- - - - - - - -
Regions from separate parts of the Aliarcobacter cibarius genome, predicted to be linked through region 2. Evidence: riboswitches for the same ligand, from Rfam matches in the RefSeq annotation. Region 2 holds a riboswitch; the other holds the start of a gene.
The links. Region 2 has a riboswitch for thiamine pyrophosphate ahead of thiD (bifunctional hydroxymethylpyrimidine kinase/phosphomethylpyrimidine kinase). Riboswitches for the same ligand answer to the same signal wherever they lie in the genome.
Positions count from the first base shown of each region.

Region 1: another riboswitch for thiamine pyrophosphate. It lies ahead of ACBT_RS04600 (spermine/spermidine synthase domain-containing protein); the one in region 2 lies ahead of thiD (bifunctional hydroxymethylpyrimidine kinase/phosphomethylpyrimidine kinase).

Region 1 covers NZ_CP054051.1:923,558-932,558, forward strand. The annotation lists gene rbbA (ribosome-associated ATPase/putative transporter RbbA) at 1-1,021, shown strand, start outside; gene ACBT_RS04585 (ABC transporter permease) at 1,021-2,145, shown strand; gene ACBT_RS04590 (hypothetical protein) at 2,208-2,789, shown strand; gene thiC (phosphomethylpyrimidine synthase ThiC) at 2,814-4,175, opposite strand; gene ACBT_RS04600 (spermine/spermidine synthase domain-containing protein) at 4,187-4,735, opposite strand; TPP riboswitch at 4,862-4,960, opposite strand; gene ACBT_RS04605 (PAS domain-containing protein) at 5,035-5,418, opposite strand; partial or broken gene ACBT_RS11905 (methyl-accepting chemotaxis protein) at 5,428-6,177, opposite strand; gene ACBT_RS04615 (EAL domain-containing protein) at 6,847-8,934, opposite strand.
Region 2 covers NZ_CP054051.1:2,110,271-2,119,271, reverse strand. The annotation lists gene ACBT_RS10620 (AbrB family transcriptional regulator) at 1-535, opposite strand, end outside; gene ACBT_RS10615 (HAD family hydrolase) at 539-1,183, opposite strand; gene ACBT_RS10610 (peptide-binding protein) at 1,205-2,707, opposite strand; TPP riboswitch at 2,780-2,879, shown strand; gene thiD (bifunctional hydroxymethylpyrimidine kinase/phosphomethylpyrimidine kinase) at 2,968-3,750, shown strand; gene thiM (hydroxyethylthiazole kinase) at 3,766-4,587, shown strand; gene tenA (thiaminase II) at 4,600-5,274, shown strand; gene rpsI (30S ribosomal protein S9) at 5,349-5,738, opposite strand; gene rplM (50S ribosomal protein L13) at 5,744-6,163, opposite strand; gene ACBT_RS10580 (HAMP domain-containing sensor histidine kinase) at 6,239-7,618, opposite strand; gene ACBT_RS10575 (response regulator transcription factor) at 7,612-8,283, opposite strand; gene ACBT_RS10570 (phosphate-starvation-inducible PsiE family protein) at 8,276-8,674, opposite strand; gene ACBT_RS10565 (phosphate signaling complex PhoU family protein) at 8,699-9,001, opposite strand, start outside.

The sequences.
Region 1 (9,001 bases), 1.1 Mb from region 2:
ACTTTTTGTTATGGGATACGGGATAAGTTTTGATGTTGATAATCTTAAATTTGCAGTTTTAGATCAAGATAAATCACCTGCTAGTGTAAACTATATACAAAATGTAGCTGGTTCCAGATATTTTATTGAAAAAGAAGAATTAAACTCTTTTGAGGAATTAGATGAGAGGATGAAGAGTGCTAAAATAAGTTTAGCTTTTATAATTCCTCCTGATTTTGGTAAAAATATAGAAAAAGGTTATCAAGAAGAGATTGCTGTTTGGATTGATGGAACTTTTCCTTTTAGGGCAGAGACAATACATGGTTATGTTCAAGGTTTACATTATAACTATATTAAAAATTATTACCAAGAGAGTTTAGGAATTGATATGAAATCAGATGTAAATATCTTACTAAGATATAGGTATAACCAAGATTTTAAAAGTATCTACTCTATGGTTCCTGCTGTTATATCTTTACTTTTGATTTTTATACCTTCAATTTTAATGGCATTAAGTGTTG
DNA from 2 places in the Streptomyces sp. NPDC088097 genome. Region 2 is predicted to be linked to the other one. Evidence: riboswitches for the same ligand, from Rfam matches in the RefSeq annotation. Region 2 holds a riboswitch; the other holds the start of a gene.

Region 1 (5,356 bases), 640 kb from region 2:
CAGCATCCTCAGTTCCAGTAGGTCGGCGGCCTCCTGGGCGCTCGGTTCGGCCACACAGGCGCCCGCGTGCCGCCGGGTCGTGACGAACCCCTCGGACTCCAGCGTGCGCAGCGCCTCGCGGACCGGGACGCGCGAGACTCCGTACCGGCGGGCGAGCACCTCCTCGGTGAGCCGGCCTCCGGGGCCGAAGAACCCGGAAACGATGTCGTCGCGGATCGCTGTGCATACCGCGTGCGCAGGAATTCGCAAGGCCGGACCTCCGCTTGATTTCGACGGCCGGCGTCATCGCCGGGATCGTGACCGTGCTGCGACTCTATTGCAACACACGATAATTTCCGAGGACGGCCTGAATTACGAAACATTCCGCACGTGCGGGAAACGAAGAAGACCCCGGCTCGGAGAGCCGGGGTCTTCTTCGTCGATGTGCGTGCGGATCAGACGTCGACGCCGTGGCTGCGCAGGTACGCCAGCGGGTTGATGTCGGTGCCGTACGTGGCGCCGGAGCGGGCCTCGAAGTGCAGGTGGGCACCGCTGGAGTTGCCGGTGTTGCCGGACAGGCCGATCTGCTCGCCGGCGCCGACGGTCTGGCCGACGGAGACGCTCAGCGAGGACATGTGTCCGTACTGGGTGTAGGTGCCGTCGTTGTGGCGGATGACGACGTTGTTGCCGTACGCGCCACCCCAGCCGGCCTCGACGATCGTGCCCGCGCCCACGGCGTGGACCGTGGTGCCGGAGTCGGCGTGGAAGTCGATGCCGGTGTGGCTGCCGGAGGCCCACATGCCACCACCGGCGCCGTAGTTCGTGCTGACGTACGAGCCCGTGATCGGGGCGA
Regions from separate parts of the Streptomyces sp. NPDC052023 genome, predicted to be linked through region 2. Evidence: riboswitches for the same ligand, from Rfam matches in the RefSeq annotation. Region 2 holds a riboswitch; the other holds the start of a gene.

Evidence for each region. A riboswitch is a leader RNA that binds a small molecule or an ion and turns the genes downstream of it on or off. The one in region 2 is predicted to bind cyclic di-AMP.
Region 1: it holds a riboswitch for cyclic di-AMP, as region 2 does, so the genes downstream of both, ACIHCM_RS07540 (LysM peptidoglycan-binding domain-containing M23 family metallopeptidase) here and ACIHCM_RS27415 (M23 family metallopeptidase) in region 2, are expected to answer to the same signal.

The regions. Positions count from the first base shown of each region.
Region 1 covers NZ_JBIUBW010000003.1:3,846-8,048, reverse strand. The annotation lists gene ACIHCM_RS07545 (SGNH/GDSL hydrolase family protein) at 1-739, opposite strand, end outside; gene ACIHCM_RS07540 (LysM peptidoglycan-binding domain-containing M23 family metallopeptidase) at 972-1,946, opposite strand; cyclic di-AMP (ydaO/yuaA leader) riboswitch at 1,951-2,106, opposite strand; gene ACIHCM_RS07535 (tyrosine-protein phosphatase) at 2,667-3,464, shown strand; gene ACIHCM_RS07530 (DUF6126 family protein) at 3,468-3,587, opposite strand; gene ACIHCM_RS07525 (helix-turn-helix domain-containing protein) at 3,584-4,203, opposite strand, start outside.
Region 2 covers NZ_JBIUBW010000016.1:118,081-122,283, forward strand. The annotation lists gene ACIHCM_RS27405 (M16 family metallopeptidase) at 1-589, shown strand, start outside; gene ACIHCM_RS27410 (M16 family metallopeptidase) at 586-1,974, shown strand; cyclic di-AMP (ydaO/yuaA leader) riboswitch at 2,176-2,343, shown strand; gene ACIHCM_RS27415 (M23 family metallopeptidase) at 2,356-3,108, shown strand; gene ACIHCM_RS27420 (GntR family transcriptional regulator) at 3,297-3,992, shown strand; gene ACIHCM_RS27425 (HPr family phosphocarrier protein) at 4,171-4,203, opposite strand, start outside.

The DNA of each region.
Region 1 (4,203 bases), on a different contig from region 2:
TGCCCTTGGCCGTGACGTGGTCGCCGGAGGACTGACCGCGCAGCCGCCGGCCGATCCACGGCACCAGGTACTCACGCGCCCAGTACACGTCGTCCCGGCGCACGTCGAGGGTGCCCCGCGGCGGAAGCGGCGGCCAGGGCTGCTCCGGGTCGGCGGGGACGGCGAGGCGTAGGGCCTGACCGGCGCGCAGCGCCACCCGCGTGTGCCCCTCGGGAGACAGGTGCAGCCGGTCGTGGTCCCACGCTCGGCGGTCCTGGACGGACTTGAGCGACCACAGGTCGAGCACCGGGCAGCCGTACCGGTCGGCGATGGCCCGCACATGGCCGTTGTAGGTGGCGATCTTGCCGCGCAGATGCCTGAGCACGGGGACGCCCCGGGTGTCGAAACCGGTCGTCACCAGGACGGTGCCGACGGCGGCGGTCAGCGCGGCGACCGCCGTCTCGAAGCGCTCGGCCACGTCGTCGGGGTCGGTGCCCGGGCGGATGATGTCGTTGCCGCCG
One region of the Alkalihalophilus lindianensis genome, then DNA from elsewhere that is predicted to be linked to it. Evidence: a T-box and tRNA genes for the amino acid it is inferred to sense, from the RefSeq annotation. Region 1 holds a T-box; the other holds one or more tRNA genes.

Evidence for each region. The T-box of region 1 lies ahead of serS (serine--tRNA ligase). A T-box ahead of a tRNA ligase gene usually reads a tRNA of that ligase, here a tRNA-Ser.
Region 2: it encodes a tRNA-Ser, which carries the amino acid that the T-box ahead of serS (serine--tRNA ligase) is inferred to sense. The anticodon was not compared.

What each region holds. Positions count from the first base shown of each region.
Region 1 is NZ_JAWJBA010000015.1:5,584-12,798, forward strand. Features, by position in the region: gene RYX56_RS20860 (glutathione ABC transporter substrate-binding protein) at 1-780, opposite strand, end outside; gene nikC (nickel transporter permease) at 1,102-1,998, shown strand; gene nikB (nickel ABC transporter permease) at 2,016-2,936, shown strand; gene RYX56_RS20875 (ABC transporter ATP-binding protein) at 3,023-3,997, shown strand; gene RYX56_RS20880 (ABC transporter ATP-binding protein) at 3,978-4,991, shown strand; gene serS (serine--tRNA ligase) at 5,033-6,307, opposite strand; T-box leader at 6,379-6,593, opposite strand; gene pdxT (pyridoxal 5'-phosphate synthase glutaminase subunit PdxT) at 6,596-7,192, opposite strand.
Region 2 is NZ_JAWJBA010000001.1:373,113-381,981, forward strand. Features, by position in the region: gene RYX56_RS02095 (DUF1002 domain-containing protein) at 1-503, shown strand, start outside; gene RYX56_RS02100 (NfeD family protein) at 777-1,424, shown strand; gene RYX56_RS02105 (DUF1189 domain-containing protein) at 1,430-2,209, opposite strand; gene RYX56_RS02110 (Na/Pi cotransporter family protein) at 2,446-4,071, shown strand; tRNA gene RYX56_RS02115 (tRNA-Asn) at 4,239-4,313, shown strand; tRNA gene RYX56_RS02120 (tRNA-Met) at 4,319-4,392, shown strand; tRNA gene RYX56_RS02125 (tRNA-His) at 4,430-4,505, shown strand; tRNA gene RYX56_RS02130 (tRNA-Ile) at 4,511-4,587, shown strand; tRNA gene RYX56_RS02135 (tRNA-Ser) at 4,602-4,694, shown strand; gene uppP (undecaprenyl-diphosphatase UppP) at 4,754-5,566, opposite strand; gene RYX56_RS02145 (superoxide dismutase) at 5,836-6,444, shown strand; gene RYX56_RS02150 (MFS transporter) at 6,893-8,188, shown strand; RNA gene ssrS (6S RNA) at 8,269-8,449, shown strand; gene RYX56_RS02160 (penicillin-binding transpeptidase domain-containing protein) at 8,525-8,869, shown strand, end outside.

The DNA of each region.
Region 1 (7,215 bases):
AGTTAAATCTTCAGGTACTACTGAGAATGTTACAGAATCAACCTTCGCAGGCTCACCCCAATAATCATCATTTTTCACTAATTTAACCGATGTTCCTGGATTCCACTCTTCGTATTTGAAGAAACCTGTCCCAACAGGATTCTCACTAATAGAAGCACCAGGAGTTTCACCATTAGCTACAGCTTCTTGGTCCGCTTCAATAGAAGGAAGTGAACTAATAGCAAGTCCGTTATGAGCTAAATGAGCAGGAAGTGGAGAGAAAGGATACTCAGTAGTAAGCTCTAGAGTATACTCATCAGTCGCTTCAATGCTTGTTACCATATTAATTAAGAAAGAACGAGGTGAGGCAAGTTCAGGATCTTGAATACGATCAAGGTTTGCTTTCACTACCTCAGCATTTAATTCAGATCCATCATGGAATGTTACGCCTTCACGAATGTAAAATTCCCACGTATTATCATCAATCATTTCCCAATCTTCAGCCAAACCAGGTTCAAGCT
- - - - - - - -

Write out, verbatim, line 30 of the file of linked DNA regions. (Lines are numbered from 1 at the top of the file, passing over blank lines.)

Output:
AGTTAAATCTTCAGGTACTACTGAGAATGTTACAGAATCAACCTTCGCAGGCTCACCCCAATAATCATCATTTTTCACTAATTTAACCGATGTTCCTGGATTCCACTCTTCGTATTTGAAGAAACCTGTCCCAACAGGATTCTCACTAATAGAAGCACCAGGAGTTTCACCATTAGCTACAGCTTCTTGGTCCGCTTCAATAGAAGGAAGTGAACTAATAGCAAGTCCGTTATGAGCTAAATGAGCAGGAAGTGGAGAGAAAGGATACTCAGTAGTAAGCTCTAGAGTATACTCATCAGTCGCTTCAATGCTTGTTACCATATTAATTAAGAAAGAACGAGGTGAGGCAAGTTCAGGATCTTGAATACGATCAAGGTTTGCTTTCACTACCTCAGCATTTAATTCAGATCCATCATGGAATGTTACGCCTTCACGAATGTAAAATTCCCACGTATTATCATCAATCATTTCCCAATCTTCAGCCAAACCAGGTTCAAGCT